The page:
My unexpected discovery in book was a purchase in a second hand book shop. The book had a very small printed last name on the frontispiece, Quemby,
and that same small writing appeared on the back of the two photographs left inside. No need to guess where we are in the world here with pyramid looming in the background. I love the white walled tyres of the car, not to mention those two toned shoes. On the reverse of the card it says - "Welcome", Vi, Jean, Siabhra, Driver. There is even a date 2.3.51 but the era might have been guessed from the immaculate white gloved hands, although Vi is more free-wheeling. I'm not sure if our party is arriving or departing but here they are on the ultimate tourist experience-
We are treated to camels and the sphinx in the background plus an extra member of the party. The driver must be waiting by the car as only the guide appears on a donkey, the photo says on the back "L to R Cliff, Vi, Jean, Siabhra - 'Welcome' 2.3.51" I wonder if Cliff is the photographer of the first photo and the owner of the book or is there another person behind the camera. I'll never know, at least I can make an educated guess from the name Siabhra that she may be Irish. These photographs were perfectly placed in a book as I found them in next to a map
of Laurens van der Post's journey down Africa by plane (and that is where they remain). He disliked this mode of transport, no wonder, he'd set off from what was then called Heath Row Aerodrome, landing at different refuelling points, to eventually arrive at Chileka aerodrome 7,000 miles and 72 hours later and says he was "pleased to have done flying for some months at least". The book, 'Venture into the Interior', was published in 1952, one year after our unknown travellers appear in the photographs. I wonder if they were planning another trip? I don't think any side of my family had travelled this far at this time, unless they were in the uniform of the navy or the army.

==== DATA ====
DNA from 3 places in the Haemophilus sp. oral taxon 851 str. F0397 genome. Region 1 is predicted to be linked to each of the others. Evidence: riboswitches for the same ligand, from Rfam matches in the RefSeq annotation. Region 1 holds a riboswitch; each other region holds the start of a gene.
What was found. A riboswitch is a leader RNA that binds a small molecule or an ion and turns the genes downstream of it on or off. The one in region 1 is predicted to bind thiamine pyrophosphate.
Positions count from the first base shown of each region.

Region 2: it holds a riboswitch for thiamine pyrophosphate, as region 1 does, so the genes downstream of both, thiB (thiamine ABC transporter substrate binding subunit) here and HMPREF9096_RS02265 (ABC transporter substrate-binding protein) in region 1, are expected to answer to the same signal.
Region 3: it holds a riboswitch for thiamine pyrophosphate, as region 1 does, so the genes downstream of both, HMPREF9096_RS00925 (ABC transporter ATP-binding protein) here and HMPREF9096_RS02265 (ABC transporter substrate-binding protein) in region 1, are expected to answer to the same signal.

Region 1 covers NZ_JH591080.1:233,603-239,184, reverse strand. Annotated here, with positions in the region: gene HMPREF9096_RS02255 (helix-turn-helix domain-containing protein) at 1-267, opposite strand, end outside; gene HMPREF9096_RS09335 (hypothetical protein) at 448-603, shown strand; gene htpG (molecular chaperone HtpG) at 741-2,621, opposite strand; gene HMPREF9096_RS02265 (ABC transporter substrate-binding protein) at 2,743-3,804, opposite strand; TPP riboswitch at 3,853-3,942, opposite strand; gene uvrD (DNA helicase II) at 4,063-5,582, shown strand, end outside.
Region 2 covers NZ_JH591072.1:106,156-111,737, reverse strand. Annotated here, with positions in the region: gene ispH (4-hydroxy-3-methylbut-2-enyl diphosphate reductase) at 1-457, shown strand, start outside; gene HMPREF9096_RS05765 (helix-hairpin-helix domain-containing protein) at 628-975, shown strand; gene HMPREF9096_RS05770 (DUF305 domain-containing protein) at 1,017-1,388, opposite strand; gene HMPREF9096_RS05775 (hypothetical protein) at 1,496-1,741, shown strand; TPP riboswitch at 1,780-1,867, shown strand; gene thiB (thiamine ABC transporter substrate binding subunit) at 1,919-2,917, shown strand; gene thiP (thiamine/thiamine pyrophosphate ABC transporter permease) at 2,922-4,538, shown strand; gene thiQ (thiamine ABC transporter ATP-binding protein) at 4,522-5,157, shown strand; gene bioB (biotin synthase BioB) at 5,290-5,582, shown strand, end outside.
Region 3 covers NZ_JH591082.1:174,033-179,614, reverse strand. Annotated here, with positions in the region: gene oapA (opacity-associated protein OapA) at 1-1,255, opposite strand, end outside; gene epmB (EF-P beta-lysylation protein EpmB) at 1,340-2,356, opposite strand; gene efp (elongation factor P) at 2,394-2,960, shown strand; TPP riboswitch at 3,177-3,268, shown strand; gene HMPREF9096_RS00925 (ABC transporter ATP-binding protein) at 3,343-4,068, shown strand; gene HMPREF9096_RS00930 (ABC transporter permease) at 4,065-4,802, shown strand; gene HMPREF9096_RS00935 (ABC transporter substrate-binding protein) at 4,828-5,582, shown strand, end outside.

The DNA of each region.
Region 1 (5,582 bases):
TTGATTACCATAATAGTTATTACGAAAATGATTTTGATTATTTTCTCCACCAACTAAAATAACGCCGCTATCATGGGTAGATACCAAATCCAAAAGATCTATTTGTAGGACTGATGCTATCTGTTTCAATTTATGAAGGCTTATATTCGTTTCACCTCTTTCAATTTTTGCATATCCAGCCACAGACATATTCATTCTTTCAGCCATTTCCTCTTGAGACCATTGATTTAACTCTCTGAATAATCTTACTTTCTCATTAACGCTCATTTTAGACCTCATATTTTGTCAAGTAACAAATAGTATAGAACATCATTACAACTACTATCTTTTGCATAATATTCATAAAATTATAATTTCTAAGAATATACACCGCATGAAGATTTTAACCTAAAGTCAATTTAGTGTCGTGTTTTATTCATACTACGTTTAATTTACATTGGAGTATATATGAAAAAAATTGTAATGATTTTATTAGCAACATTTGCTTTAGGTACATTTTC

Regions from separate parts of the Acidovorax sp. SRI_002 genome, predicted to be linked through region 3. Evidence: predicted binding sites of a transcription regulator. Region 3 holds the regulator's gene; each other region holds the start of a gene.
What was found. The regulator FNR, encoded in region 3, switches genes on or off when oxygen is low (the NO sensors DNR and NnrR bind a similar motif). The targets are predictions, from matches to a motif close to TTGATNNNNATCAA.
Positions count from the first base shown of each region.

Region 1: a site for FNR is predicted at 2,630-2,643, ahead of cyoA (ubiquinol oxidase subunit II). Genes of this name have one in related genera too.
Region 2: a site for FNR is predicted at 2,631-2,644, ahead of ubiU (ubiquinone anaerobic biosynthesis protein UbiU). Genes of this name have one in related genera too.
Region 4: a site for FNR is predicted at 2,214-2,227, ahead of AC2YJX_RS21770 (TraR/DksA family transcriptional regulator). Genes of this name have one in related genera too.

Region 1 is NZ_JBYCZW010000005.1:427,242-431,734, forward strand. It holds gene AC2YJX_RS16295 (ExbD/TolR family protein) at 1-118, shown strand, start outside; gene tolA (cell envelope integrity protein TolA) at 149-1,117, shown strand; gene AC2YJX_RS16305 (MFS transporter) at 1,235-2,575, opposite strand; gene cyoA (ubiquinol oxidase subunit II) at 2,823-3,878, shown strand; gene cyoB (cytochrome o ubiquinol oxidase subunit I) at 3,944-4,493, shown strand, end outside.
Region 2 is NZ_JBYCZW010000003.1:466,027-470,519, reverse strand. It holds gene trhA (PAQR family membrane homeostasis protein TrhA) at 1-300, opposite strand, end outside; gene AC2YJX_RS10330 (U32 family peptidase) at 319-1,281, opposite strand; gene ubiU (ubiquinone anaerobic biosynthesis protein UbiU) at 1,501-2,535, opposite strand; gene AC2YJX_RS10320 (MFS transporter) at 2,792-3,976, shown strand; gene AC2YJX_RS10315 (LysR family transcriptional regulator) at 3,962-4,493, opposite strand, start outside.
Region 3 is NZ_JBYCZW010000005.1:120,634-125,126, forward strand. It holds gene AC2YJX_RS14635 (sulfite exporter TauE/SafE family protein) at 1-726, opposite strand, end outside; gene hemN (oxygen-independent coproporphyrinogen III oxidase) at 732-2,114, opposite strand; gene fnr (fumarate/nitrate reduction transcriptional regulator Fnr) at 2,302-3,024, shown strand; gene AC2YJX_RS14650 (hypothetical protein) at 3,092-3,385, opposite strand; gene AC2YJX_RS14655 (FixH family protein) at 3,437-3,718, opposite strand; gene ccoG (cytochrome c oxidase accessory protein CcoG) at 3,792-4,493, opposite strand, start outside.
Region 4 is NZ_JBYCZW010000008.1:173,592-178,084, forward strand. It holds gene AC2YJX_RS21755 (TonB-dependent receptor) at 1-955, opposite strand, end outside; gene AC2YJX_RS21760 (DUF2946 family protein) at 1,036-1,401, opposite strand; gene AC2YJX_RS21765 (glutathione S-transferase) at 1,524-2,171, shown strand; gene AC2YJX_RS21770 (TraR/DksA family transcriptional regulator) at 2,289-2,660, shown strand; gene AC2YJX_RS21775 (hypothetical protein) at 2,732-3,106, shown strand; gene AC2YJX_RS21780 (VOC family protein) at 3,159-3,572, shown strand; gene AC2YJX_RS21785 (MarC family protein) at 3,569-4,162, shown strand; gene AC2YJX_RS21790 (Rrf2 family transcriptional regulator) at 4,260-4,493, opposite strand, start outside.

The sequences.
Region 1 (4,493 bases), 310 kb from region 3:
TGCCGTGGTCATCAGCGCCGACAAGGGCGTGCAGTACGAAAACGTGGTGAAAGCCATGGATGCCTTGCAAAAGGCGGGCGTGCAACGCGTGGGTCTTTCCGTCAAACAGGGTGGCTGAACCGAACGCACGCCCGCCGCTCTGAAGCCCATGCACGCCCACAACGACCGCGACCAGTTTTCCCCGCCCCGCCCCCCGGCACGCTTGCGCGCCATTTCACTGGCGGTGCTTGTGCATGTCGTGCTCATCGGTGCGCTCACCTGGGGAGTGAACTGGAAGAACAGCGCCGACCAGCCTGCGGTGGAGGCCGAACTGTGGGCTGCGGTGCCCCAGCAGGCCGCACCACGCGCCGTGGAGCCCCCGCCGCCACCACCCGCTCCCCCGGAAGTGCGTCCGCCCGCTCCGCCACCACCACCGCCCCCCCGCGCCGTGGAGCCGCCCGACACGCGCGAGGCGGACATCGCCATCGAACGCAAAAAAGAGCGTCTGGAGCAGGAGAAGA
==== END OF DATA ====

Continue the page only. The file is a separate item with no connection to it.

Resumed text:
Which is how the publisher shows Lauren Van der Post who had left England in 1940 as a soldier behind enemy lines in Abyssinia, then the western desert to Syria and the Transjordan frontier, ultimately through the Dutch East Indies where he walked into a Japanese trap and spent several years in a prisoner of war camp. I remember picking up this "Venture to the Interior" (his first travel book) in the shop because I'd read his novel "Flamingo Feather" (first published in 1955) which had remained lodged in my head. Rationing was still in place when Van der Post journeyed from England in May 1949, on instruction from the government, to Nyasaland (modern day Malawi) to look at two tracks of land that had not been accurately mapped. One was a rugged mountain mass and the other a large plateau. The reason was the British government was worried about production of food and Van der Post was going to have a close look at the area on foot. He travelled light and only took a few clothes and sealing wax. Why sealing wax? Because it was the only thing he thought he would not be able to buy in Africa. I haven't used sealing wax for about 45 years but remember using it to seal bags going to the Ministry of Defence, there is something very satisfying about dripping wax, but Van der Post was going to use it to seal samples he hoped to collect in Nyasaland.